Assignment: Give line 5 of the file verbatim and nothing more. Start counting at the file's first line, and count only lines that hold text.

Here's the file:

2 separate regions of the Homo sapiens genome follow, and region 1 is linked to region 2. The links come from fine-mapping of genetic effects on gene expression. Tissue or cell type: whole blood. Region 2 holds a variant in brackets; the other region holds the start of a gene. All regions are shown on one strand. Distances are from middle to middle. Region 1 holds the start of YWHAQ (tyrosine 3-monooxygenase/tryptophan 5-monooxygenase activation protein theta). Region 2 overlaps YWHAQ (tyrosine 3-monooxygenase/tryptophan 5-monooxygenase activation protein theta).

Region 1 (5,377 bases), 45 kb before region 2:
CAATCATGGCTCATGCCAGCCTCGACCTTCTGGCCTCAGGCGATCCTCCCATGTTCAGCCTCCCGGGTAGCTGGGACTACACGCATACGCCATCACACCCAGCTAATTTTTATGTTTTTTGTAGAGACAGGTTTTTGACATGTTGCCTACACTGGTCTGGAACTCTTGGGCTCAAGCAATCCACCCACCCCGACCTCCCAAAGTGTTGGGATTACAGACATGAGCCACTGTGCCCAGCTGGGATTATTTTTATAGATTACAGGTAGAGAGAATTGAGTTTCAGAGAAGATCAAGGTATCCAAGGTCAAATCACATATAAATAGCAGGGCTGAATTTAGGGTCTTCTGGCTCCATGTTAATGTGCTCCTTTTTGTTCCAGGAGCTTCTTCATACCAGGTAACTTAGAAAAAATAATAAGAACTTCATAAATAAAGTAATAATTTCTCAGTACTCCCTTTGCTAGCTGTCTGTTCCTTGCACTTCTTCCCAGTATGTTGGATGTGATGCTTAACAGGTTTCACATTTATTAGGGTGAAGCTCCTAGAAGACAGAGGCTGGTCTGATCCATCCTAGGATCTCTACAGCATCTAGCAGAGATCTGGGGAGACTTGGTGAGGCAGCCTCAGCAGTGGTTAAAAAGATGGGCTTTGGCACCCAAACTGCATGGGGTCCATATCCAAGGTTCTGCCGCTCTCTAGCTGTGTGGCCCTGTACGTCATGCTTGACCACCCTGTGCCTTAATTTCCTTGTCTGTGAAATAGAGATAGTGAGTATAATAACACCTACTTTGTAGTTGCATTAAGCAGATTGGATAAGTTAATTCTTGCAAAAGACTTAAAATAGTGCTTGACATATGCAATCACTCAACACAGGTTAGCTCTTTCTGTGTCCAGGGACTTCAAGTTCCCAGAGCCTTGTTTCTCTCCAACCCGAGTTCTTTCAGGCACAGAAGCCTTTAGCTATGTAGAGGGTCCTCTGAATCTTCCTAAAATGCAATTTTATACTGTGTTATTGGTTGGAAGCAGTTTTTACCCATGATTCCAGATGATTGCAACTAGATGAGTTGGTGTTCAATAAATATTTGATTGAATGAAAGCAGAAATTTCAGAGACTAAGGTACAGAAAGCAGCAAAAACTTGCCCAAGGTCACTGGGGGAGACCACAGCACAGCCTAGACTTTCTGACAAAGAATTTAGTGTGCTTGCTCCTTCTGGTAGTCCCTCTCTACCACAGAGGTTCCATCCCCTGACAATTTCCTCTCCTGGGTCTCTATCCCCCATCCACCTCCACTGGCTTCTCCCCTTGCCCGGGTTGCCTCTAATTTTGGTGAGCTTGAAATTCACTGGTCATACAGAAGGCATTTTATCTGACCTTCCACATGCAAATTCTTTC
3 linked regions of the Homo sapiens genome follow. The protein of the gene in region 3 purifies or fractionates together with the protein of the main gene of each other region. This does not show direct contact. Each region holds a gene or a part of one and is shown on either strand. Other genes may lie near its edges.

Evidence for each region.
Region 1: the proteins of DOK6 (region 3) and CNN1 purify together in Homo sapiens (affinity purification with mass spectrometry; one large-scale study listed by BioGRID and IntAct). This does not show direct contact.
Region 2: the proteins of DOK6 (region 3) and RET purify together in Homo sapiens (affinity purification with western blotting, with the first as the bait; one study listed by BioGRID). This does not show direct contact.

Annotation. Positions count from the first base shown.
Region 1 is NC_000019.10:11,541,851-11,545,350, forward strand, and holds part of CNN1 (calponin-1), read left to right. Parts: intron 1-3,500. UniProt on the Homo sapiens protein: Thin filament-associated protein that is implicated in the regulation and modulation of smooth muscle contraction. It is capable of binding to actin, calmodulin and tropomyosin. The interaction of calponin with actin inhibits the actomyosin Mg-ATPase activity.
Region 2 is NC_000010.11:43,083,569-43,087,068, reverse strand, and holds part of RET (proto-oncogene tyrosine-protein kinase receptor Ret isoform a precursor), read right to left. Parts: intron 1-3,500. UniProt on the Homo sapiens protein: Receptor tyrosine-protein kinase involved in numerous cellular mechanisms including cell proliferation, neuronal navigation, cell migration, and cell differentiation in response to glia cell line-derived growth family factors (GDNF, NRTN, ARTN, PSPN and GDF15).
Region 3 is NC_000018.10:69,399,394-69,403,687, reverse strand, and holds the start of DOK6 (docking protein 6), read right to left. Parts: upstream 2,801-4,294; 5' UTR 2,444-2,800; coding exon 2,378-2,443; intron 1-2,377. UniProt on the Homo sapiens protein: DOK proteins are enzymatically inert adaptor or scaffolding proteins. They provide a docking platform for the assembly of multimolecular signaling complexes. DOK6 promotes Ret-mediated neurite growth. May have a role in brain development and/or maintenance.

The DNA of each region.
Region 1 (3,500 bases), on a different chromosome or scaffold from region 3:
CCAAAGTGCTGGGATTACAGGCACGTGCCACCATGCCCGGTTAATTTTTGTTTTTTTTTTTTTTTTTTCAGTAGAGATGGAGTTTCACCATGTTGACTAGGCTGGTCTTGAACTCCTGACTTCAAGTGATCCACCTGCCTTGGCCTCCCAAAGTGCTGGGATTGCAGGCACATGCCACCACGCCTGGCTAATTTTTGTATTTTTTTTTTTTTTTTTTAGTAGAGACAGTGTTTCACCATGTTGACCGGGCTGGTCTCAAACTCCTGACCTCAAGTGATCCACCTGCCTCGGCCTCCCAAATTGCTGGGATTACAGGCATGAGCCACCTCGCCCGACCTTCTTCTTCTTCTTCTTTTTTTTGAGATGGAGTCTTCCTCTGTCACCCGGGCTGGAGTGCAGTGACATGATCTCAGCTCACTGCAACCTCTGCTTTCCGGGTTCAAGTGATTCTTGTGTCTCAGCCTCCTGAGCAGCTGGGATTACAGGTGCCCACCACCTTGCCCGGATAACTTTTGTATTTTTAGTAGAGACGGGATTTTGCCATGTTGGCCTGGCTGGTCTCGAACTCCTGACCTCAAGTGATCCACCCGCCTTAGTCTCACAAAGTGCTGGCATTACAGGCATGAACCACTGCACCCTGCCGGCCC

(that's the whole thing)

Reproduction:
Evidence for each region.